Colombia joins growing group of countries that allow adoption by same sex couples

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Colombia legalized adoption by same-sex couples on Wednesday when its Supreme Court handed down a ruling that bars adoption agencies from discriminating against gay couples.

The decision, which came about after months of heated media debates, marks a big step forward for Colombia’s LGBT community. It also places Colombia in a small but growing club of Latin American nations leading the push for greater recognition of gay rights.


“This is historic,” said Marcela Sanchez, director of Colombia Diversa, one of the country’s main gay rights groups. “From now on everyone will have equal opportunity when they request an adoption.”

Progress on gay rights remains uneven throughout Latin America, a region steeped in Catholic heritage. While Brazil, Argentina and Uruguay have allowed same sex adoption for several years now, the six Spanish-speaking countries of Central America remain far behind and don’t even have laws allowing civil unions between same sex couples.


Mexico has made strides in recent years; gay marriage is now legal in the capital and in two other states.  In August, Mexico’s Supreme Court paved the way for the legalization of adoption by same sex couples when it determined that a state law that prohibited same sex couples from adopting was unconstitutional.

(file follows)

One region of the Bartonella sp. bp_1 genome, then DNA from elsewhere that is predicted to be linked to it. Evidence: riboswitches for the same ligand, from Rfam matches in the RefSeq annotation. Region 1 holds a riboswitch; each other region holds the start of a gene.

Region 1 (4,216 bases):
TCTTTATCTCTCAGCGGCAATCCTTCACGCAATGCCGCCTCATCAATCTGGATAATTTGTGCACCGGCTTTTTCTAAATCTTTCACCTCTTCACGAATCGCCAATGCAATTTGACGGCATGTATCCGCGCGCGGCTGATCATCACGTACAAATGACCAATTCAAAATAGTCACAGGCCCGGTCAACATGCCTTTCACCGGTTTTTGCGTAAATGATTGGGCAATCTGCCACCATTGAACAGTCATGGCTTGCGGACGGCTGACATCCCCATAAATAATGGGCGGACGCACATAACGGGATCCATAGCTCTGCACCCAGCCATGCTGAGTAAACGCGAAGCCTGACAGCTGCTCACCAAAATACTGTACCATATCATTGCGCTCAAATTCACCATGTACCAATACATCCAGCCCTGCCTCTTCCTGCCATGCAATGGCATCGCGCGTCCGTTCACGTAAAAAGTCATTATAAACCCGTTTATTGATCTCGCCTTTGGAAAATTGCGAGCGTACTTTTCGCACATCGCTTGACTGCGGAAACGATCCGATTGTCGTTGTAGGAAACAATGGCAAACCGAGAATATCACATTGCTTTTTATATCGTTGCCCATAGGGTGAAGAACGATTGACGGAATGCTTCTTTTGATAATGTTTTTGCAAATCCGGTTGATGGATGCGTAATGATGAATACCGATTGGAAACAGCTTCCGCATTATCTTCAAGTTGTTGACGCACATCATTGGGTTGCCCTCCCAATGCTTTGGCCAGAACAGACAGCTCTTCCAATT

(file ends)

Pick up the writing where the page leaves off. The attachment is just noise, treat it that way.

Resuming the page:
Now activists in Colombia are hoping that their legal victory this week will help to inspire similar advances in neighboring countries. In Bolivia for instance, an LGBT coalition is currently lobbying congress to pass a law allowing adoption by same sex couples.

But LGBT rights groups often face political resistance.

Bolivia’s president revealed his socially conservative tendencies a few years ago, when he suggested that eating genetically modified chicken makes men gay and causes “deviations” in indigenous communities.


In Ecuador, President Rafael Correa, has expressed his outright opposition to adoption by same sex couples, arguing that “nature” tells us that “children must be in a traditional family made up by a man and a woman.”

Correa has also dismissed calls to make gay marriage legal in his country.

“These are dumb requests, that are doing a lot of harm to left-wing political projects in Latin America and around the world, cause many times they are pressuring us to do impossible things that can't be a priority when we're faced with things like misery and poverty,” the President said during a radio show in 2013.


Even in Colombia, the nation’s Inspector General called adoption by same sex couples an act of “social engineering” that puts innocent children at risk.

But the country’s high court sees things differently. In its ruling the court determined that a couple’s sexual orientation should not be considered a criteria by adoption agencies in determining a good home for an orphaned child.


Manuel Rueda is a correspondent for Fusion, covering Mexico and South America. He travels from donkey festivals, to salsa clubs to steamy places with cartel activity.